Iron Sulfur Proteins in Organisms Harboring Hydrogenosomes and Mitosomes

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The common feature of organisms with hydrogenosomes or mitosomes is that they inhabit oxygen-poor environments. Their energy metabolism is fermentative, producing pyruvate via a classic Embden-Mayerhof pathway; however, the further metabolism of pyruvate, a key intermediate product, which is linked to ATP production by substrate-level phosphorylation only, is significantly different. Consequently, a different set of FeS proteins is involved in this process. These proteins are compartmentalized either into hydrogenosemes (Trichomonas, Neocalimastix) or into the cytosol (Entamoeba, Giardia, Cryptosporidium, microsporidia) (Hackstein et al. 1999; Katinka et al. 2001; Müller 1988, 2003; Xu et al. 2004; Table 6.1).

In trichomonad hydrogenosomes, pyruvate is oxidatively decarboxylated by [4Fe4S] pyruvate:ferredoxin oxidoreductase (PFO). Released electrons are transferred via [2Fe2S] ferredoxin to [Fe]-hydrogenase, producing H2. In contrast, in fungal hydrogenosomes, pyruvate is cleaved by pyruvate: formate lyase, in which ferredoxin is not involved. Malate is another hydrogenosomal substrate, which is oxidatively decarboxylated to pyruvate by NAD(P)-dependent malic enzyme. In trichomonads, the transfer of electrons released during this reaction from NADH to ferredoxin can be monitored as NADH:ferredoxin or NADH: methylviologen oxidoreductase

Table 6.1. Distrubution of FeS proteins in organisms with hydrogenosomes or mitosomes

PFO puruvate: ferredoxin oxidoreductase, HCP hybrid cluster protein, PNO

Trichomonas vaginalis

Giardia intestinalis

Entamoeba histolytica

Cryptosporidium parvum

Encephalitozoon cuniculi

Hydrogenosomes/ mitosomes

Hydrogenase

[2Fe-2S] ferredoxin

[2Fe-2S] ferredoxin

[2Fe-2S] ferredoxin

[2Fe-2S] ferredoxin

Tvh47(complex I)

Tvh22(complex I)

IscU

IscU

IscU

IscU

I sc A

IscA

FeS flavoprotein

Cytosol

HCP

Hydrogenase? [4Fe-4S] ferredoxin [3Fe-4S] ferredoxin

HCP

FeS flavoprotein Hydrogenase? [4Fe-4S] ferredoxin [3Fe-4S] ferredoxin NifU

PNO

Rli

Rli

Rli

Rli

Rli

Nbp35

Nbp35

Nbp35

Nbp35

Nbp35

Nar/Narf

Nar/Narf

Nar/Narf

Nar/Narf

Nar/Narf

Nucleus

DNA glycosylase

DNA glycosylase

DNA glycosylase

DNA glycosylase

PFO puruvate:ferredoxin oxidoreductase, HCP hybrid cluster protein, PNO pyruvate:NADH oxidoreductase, Nbp35 P-loop NTPase, Nnr/Nnr/hydrogenase-like protein, Rli ATP-binding cassette protein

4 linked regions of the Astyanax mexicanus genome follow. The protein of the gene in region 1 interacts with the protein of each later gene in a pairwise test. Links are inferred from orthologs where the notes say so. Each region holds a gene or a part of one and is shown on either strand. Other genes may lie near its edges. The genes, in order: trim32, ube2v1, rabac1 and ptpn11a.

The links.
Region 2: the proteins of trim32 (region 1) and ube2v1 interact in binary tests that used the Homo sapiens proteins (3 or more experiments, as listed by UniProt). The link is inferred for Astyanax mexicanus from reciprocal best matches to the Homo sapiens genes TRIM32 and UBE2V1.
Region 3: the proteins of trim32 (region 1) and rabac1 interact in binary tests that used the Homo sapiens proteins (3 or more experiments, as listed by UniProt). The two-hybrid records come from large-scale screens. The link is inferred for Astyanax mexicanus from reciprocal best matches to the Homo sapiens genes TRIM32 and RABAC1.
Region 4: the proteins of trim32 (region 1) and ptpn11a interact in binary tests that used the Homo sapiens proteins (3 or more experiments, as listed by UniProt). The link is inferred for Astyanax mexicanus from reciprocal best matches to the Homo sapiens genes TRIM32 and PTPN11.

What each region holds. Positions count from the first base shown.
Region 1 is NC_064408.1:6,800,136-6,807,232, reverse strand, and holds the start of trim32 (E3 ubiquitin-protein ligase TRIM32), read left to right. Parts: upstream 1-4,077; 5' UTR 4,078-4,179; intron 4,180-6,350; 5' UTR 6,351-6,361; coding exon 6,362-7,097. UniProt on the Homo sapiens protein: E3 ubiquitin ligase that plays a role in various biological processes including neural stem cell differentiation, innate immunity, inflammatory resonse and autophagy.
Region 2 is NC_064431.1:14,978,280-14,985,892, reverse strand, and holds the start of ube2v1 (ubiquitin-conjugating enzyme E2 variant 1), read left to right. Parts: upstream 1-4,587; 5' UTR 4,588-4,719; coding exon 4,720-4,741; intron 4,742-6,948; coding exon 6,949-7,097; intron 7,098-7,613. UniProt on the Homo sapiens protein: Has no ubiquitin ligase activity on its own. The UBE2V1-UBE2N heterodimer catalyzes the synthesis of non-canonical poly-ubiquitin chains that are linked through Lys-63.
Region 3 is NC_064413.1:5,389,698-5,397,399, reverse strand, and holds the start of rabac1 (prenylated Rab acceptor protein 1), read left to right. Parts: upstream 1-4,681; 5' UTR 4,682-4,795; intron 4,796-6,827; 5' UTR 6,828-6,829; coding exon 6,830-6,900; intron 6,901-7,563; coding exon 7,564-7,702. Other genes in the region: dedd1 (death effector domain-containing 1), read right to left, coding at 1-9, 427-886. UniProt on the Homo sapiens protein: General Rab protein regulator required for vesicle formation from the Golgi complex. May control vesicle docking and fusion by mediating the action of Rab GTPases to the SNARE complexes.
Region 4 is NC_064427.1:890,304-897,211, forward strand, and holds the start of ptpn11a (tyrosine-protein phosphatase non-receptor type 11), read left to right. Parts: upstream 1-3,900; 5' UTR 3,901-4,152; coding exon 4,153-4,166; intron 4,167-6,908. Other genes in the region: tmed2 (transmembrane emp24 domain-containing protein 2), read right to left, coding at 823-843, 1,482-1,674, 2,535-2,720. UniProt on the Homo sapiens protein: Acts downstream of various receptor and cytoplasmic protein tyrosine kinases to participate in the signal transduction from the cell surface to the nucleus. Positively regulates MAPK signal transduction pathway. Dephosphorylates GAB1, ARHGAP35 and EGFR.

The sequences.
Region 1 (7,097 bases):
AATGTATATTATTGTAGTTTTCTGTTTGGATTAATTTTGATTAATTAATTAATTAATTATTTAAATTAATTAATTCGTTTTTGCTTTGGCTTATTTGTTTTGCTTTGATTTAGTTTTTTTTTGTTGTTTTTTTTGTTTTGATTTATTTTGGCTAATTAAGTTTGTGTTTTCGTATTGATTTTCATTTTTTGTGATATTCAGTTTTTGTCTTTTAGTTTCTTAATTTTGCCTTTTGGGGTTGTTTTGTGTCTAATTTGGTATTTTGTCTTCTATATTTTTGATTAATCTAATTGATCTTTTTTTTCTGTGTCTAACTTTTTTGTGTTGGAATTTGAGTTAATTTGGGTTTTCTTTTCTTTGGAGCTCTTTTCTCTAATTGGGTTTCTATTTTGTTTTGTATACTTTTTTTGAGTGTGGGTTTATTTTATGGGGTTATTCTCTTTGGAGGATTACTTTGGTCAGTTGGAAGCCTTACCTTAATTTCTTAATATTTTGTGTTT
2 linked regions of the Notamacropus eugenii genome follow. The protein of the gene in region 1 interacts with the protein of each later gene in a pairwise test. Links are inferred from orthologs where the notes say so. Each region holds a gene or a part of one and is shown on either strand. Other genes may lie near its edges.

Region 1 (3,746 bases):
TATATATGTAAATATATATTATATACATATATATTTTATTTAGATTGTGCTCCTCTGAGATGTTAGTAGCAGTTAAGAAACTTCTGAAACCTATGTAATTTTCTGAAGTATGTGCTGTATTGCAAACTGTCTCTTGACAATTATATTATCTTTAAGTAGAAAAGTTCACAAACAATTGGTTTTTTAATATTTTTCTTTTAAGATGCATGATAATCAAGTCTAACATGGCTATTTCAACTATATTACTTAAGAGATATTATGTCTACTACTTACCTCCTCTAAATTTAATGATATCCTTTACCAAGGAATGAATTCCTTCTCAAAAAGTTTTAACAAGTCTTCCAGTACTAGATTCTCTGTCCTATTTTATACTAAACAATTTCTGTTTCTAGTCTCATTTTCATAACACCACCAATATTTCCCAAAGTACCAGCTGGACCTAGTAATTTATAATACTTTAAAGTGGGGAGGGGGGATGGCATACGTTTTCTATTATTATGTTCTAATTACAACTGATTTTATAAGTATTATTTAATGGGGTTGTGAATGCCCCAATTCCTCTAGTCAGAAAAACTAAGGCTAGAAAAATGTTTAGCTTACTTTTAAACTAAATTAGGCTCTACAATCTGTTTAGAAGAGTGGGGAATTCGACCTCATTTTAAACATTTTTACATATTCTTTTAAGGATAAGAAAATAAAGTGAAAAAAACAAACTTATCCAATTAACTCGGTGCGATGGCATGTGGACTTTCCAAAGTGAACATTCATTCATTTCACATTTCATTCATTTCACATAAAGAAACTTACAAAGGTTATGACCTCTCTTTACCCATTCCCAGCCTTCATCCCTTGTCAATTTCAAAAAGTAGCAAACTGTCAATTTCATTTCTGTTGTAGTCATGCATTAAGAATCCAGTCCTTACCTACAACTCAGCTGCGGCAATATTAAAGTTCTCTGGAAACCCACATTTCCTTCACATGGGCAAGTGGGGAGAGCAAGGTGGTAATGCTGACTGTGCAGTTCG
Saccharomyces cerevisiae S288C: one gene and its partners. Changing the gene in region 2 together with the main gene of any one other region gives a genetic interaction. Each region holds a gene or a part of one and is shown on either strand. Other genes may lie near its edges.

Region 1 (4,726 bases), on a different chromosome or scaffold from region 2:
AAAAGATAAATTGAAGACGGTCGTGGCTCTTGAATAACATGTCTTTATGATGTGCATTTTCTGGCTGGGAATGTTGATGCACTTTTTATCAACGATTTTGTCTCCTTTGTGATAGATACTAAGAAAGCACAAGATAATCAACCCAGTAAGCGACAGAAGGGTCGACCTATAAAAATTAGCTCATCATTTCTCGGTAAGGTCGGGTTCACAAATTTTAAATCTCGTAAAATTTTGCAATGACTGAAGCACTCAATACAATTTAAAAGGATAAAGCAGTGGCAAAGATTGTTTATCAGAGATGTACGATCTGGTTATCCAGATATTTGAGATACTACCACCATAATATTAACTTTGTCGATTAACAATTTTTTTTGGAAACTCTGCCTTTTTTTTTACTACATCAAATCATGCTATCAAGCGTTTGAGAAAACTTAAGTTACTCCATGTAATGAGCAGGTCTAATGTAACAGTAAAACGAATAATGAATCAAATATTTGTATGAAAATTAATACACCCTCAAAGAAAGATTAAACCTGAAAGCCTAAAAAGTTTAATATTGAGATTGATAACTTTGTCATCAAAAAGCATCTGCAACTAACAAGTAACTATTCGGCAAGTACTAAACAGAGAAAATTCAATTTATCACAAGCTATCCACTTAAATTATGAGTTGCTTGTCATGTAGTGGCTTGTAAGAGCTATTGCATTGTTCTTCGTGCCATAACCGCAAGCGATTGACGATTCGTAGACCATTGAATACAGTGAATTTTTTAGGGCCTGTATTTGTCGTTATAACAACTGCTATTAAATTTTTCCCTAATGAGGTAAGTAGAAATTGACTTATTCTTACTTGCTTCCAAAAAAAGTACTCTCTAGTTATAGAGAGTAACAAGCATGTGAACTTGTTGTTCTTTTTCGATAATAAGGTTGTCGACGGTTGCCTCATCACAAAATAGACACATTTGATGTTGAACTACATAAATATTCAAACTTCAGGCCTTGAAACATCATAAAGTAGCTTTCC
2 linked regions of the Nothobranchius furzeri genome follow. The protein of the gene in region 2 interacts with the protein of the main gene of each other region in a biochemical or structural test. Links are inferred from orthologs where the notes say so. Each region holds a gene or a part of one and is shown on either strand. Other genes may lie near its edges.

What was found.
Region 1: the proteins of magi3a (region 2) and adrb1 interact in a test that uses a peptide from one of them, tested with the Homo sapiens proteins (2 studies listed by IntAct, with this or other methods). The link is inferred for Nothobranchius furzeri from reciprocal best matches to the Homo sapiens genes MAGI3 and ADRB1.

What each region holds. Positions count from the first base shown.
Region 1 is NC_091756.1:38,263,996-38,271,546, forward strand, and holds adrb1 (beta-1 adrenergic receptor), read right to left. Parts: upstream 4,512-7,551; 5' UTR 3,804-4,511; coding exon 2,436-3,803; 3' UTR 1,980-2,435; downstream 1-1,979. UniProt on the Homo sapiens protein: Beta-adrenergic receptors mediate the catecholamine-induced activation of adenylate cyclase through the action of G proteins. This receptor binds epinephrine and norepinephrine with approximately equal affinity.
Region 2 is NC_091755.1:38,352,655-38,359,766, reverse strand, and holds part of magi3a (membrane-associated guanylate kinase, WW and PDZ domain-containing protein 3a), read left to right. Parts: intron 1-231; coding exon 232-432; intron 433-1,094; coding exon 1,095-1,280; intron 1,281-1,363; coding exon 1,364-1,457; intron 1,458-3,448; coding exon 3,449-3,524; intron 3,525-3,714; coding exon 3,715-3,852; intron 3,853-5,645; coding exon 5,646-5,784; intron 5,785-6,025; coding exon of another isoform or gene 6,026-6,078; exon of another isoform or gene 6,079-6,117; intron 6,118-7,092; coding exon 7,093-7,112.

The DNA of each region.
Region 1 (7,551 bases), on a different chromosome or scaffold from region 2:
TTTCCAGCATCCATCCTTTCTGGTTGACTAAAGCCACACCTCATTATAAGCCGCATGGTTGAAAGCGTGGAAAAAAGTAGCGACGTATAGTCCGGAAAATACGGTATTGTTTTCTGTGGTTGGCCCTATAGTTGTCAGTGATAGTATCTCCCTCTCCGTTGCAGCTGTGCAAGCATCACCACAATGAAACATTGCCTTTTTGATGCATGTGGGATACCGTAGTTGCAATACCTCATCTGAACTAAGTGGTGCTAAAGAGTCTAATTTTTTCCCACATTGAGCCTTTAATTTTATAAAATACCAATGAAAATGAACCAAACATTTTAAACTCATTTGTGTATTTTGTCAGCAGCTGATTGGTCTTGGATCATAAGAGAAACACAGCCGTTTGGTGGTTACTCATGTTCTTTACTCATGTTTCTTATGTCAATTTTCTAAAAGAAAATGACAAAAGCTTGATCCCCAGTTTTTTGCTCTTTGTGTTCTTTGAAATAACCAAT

PFO puruvate:ferredoxin oxidoreductase, HCP hybrid cluster protein, PNO pyruvate:NADH oxidoreductase, Nbp35 P-loop NTPase, Nnr/Nnr/hydrogenase-like protein, Rli ATP-binding cassette protein activity (Steinbühel and Müller 1986; Thong and Coombs 1987). Recently it was shown that this step of electron transport is catalyzed by het-erodimeric NADH dehydrogenase with homology to the promotory module of mitochondrial respiratory complex I (Hrdy et al. 2004). In mitochondria, NADH dehydrogenase is a membrane-bound multi-sub-unit protein complex, which is composed of up to 43 subunits (Yano 2002). It catalyzes transfer of electrons from NADH to the lipid-soluble electron carrier ubiquinone, which is coupled to the proton translocation. It is organized into two parts: a hydrophilic (promotory) part, containing most of the redox cofactors, and a hydrophobic (proton-pumping) part that is anchored in the membrane. The promotory part contains most of the FeS proteins. The 51-kDa subunit binds NADH and contains one flavin mononucleotide and one [4Fe4S] cluster as the redox cofactors. The 24-kDa subunit is probably involved in NADH binding and possesses one [2Fe2S] cluster. These two subunits were isolated from Trichomonas vaginalis hydrogenosomes as a heterodimer (Tvh47 and Tvh24) and their ability to transfer electrons from NADH to [2Fe2S] ferredoxin was demonstrated (Hrdy et al. 2004). In addition to the 51- and 24-kDa subunits, the gene coding for the 75-kDa subunit of complex I was found in the genome of N. ovalis (Boxma et al. 2005). Neither ubiqinone nor rodoquinone has been detected in hydrogenosomes (Dyall et al. 2004b); thus, ferredoxin is likely the principal electron acceptor for the hydrogenosomal NADH dehydrogenase. No other FeS proteins of the promotory part were found in the complete genome of T. vaginalis; however, both T. vaginalis and N. ovalis contain genes coding for some subunits of the hydrophobic part (Boxma et al. 2005; Tachezy, unpublished results). Interestingly, the N. ovalis genome also contains two genes encoding mitochondrial complex II subunits including the FeS protein SDH-ß (Boxma et al. 2005).